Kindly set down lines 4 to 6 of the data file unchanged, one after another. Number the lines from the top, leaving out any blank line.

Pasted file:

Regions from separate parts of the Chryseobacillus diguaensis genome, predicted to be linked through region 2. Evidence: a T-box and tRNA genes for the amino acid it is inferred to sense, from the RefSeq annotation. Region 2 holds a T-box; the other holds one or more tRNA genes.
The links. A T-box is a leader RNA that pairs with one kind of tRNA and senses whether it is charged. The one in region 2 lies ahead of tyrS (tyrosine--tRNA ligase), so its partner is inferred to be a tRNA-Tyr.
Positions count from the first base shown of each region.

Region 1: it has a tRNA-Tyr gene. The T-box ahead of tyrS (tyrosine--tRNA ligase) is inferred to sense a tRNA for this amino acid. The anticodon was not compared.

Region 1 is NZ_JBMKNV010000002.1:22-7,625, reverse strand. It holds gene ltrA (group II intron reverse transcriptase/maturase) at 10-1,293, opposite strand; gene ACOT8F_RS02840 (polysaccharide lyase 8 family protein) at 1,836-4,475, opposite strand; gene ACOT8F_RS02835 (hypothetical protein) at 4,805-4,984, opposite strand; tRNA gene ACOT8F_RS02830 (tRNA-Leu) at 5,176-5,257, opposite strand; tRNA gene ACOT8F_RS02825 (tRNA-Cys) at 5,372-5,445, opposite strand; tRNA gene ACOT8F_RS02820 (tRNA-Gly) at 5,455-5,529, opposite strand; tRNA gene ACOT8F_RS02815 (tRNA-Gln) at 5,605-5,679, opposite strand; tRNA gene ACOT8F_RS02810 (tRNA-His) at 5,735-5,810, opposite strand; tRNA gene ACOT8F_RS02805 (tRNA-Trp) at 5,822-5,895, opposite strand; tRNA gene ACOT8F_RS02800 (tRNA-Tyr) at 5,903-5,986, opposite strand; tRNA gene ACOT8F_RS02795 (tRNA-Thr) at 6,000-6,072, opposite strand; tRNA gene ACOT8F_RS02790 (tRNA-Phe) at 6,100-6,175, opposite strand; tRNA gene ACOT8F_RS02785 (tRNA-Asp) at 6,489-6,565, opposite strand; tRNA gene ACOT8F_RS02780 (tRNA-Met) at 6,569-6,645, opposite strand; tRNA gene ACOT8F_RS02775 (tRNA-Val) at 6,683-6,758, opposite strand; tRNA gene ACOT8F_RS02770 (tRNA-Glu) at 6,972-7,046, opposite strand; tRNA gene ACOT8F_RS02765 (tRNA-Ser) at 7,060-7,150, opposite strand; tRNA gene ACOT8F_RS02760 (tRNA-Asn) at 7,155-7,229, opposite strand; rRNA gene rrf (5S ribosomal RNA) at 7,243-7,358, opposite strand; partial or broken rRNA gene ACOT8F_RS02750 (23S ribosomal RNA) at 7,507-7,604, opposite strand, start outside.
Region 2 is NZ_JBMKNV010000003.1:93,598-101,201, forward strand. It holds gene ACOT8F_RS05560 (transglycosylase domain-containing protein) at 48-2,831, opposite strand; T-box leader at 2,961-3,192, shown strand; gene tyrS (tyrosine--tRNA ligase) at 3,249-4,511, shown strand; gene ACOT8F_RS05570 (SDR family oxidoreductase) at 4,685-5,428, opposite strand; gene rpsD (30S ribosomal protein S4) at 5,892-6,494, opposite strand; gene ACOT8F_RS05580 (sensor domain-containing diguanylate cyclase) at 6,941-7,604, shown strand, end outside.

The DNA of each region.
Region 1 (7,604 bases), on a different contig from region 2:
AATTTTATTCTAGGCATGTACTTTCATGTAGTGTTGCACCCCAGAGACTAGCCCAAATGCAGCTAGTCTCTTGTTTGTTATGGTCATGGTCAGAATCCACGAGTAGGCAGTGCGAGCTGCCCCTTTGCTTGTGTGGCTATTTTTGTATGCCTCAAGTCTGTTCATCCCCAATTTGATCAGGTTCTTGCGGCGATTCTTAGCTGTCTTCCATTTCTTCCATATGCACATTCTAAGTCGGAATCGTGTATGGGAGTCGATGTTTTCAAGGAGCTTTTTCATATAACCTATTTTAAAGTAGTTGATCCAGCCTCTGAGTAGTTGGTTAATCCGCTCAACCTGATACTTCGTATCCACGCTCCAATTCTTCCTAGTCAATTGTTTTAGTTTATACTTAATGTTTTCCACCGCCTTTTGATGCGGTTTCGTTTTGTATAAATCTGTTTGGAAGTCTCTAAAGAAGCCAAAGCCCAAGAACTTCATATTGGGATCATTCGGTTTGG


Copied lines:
Region 1: it has a tRNA-Tyr gene. The T-box ahead of tyrS (tyrosine--tRNA ligase) is inferred to sense a tRNA for this amino acid. The anticodon was not compared.

Region 1 is NZ_JBMKNV010000002.1:22-7,625, reverse strand. It holds gene ltrA (group II intron reverse transcriptase/maturase) at 10-1,293, opposite strand; gene ACOT8F_RS02840 (polysaccharide lyase 8 family protein) at 1,836-4,475, opposite strand; gene ACOT8F_RS02835 (hypothetical protein) at 4,805-4,984, opposite strand; tRNA gene ACOT8F_RS02830 (tRNA-Leu) at 5,176-5,257, opposite strand; tRNA gene ACOT8F_RS02825 (tRNA-Cys) at 5,372-5,445, opposite strand; tRNA gene ACOT8F_RS02820 (tRNA-Gly) at 5,455-5,529, opposite strand; tRNA gene ACOT8F_RS02815 (tRNA-Gln) at 5,605-5,679, opposite strand; tRNA gene ACOT8F_RS02810 (tRNA-His) at 5,735-5,810, opposite strand; tRNA gene ACOT8F_RS02805 (tRNA-Trp) at 5,822-5,895, opposite strand; tRNA gene ACOT8F_RS02800 (tRNA-Tyr) at 5,903-5,986, opposite strand; tRNA gene ACOT8F_RS02795 (tRNA-Thr) at 6,000-6,072, opposite strand; tRNA gene ACOT8F_RS02790 (tRNA-Phe) at 6,100-6,175, opposite strand; tRNA gene ACOT8F_RS02785 (tRNA-Asp) at 6,489-6,565, opposite strand; tRNA gene ACOT8F_RS02780 (tRNA-Met) at 6,569-6,645, opposite strand; tRNA gene ACOT8F_RS02775 (tRNA-Val) at 6,683-6,758, opposite strand; tRNA gene ACOT8F_RS02770 (tRNA-Glu) at 6,972-7,046, opposite strand; tRNA gene ACOT8F_RS02765 (tRNA-Ser) at 7,060-7,150, opposite strand; tRNA gene ACOT8F_RS02760 (tRNA-Asn) at 7,155-7,229, opposite strand; rRNA gene rrf (5S ribosomal RNA) at 7,243-7,358, opposite strand; partial or broken rRNA gene ACOT8F_RS02750 (23S ribosomal RNA) at 7,507-7,604, opposite strand, start outside.
Region 2 is NZ_JBMKNV010000003.1:93,598-101,201, forward strand. It holds gene ACOT8F_RS05560 (transglycosylase domain-containing protein) at 48-2,831, opposite strand; T-box leader at 2,961-3,192, shown strand; gene tyrS (tyrosine--tRNA ligase) at 3,249-4,511, shown strand; gene ACOT8F_RS05570 (SDR family oxidoreductase) at 4,685-5,428, opposite strand; gene rpsD (30S ribosomal protein S4) at 5,892-6,494, opposite strand; gene ACOT8F_RS05580 (sensor domain-containing diguanylate cyclase) at 6,941-7,604, shown strand, end outside.